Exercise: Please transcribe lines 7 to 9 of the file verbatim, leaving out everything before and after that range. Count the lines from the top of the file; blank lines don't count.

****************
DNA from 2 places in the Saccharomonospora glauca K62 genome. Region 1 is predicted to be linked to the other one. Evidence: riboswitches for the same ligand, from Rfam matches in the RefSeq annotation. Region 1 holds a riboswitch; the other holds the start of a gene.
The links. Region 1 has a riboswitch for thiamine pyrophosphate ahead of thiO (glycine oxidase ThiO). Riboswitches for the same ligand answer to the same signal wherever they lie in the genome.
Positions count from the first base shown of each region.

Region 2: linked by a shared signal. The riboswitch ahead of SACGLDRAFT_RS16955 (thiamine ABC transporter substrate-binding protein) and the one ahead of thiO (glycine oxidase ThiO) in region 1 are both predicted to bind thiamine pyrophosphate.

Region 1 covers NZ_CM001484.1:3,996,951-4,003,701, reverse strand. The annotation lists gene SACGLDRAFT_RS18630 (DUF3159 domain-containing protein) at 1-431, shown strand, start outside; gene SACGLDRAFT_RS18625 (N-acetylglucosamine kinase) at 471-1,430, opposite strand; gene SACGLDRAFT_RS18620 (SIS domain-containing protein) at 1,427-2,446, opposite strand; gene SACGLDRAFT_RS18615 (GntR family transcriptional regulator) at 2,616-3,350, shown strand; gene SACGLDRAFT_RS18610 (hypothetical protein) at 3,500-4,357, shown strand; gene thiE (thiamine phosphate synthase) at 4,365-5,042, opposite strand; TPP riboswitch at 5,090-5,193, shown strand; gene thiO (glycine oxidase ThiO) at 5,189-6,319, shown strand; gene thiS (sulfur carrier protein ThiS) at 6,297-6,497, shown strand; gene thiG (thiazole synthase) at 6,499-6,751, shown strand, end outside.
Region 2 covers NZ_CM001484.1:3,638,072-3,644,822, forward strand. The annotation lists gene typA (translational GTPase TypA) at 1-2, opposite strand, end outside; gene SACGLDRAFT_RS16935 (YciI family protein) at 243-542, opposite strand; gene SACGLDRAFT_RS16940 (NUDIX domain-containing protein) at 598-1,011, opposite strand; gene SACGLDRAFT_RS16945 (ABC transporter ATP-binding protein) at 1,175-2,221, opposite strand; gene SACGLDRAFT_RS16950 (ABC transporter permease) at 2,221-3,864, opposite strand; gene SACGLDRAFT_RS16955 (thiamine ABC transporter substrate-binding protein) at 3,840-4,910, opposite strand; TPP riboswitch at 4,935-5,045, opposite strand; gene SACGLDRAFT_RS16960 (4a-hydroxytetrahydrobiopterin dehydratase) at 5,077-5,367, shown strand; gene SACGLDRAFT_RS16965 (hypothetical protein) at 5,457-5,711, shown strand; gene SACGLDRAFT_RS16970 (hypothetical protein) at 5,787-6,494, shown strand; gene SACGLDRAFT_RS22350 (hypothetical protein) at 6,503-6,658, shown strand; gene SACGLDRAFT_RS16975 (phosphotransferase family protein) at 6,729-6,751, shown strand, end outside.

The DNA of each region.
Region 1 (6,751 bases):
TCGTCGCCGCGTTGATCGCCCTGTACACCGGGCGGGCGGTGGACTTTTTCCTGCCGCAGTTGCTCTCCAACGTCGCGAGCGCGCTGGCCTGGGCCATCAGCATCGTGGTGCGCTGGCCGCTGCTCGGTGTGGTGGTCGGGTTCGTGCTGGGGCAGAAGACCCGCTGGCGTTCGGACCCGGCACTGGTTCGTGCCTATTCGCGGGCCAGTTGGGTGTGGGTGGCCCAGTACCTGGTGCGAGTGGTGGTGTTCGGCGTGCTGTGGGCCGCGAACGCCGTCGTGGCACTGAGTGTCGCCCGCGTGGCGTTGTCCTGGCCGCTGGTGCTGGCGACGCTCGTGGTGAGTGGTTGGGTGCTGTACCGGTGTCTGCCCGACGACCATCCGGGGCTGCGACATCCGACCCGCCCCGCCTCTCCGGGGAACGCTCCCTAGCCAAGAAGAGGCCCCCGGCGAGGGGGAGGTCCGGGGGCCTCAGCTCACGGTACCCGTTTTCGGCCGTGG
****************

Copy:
The DNA of each region.
Region 1 (6,751 bases):
TCGTCGCCGCGTTGATCGCCCTGTACACCGGGCGGGCGGTGGACTTTTTCCTGCCGCAGTTGCTCTCCAACGTCGCGAGCGCGCTGGCCTGGGCCATCAGCATCGTGGTGCGCTGGCCGCTGCTCGGTGTGGTGGTCGGGTTCGTGCTGGGGCAGAAGACCCGCTGGCGTTCGGACCCGGCACTGGTTCGTGCCTATTCGCGGGCCAGTTGGGTGTGGGTGGCCCAGTACCTGGTGCGAGTGGTGGTGTTCGGCGTGCTGTGGGCCGCGAACGCCGTCGTGGCACTGAGTGTCGCCCGCGTGGCGTTGTCCTGGCCGCTGGTGCTGGCGACGCTCGTGGTGAGTGGTTGGGTGCTGTACCGGTGTCTGCCCGACGACCATCCGGGGCTGCGACATCCGACCCGCCCCGCCTCTCCGGGGAACGCTCCCTAGCCAAGAAGAGGCCCCCGGCGAGGGGGAGGTCCGGGGGCCTCAGCTCACGGTACCCGTTTTCGGCCGTGG